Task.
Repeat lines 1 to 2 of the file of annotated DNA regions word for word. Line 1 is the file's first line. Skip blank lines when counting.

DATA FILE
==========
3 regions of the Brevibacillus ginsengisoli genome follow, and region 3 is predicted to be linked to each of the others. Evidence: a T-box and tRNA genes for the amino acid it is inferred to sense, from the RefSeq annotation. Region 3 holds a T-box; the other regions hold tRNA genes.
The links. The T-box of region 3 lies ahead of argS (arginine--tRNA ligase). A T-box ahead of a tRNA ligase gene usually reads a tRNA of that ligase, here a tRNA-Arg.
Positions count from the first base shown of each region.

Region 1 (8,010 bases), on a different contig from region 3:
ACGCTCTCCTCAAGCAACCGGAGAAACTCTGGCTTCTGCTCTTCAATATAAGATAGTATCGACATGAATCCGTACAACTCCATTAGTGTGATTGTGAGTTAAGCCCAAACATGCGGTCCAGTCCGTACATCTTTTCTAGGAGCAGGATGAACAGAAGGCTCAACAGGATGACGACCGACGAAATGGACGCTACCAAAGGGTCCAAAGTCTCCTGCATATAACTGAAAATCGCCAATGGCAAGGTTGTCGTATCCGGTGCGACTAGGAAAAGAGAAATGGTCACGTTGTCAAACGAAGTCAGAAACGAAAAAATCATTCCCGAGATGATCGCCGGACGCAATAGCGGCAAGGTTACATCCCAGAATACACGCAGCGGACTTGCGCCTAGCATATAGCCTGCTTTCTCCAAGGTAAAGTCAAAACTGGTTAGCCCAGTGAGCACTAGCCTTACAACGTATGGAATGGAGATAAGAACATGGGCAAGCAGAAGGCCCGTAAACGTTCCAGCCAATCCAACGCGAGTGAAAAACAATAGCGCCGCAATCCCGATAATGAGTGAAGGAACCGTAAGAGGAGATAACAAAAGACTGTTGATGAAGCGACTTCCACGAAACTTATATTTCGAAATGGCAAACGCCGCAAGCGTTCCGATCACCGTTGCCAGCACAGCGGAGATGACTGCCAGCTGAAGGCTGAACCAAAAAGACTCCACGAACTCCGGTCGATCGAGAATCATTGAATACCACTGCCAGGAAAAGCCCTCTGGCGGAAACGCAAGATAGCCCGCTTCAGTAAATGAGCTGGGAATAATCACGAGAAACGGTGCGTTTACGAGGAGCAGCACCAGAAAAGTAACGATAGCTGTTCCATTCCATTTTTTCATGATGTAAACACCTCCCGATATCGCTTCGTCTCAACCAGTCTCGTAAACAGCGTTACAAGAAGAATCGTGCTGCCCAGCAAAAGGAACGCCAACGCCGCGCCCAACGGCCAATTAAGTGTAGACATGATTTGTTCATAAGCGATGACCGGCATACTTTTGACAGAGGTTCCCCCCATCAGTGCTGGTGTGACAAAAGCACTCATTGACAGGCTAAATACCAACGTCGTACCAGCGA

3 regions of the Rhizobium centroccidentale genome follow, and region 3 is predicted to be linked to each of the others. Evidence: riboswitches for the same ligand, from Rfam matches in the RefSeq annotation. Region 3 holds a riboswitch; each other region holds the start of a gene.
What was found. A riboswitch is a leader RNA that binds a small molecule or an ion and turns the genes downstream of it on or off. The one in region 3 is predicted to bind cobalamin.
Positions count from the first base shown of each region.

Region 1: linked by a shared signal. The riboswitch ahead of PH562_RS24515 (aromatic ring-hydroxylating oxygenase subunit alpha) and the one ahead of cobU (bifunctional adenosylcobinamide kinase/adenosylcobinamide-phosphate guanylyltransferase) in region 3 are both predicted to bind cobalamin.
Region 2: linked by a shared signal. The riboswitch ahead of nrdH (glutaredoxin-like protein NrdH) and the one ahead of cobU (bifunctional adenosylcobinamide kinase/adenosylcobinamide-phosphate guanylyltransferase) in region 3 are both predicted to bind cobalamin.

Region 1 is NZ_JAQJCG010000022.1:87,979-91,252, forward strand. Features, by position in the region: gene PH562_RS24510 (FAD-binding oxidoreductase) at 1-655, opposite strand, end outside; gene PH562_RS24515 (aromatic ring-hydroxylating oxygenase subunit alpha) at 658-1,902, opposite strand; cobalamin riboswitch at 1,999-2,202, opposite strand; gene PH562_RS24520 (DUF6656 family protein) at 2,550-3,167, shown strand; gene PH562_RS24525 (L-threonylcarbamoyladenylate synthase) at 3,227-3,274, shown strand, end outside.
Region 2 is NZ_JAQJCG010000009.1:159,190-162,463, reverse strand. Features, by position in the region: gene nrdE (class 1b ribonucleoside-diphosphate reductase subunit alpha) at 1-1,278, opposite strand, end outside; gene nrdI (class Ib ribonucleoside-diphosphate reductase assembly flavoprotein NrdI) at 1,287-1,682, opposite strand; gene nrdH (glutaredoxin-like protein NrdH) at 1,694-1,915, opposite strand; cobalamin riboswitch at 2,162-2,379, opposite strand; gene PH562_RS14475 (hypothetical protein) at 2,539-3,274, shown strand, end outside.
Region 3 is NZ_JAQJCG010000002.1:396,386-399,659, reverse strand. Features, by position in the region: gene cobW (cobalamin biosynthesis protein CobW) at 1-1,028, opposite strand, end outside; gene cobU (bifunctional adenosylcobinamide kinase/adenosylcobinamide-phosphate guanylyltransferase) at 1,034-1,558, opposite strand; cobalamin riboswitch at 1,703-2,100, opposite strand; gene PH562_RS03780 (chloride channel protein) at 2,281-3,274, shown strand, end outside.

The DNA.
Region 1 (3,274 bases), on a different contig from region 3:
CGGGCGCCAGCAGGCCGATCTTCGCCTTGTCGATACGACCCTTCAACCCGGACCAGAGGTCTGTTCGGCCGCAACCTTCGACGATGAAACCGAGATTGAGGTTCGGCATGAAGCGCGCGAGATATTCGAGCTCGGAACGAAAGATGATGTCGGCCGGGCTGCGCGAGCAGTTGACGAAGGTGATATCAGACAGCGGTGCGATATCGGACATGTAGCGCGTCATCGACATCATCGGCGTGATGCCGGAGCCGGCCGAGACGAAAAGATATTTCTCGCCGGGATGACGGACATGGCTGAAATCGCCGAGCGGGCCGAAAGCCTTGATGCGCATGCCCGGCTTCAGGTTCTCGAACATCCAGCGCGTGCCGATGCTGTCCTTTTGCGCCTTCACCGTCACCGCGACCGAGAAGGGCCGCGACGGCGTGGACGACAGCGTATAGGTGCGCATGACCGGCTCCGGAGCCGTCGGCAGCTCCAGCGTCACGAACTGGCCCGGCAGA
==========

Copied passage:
3 regions of the Brevibacillus ginsengisoli genome follow, and region 3 is predicted to be linked to each of the others. Evidence: a T-box and tRNA genes for the amino acid it is inferred to sense, from the RefSeq annotation. Region 3 holds a T-box; the other regions hold tRNA genes.
The links. The T-box of region 3 lies ahead of argS (arginine--tRNA ligase). A T-box ahead of a tRNA ligase gene usually reads a tRNA of that ligase, here a tRNA-Arg.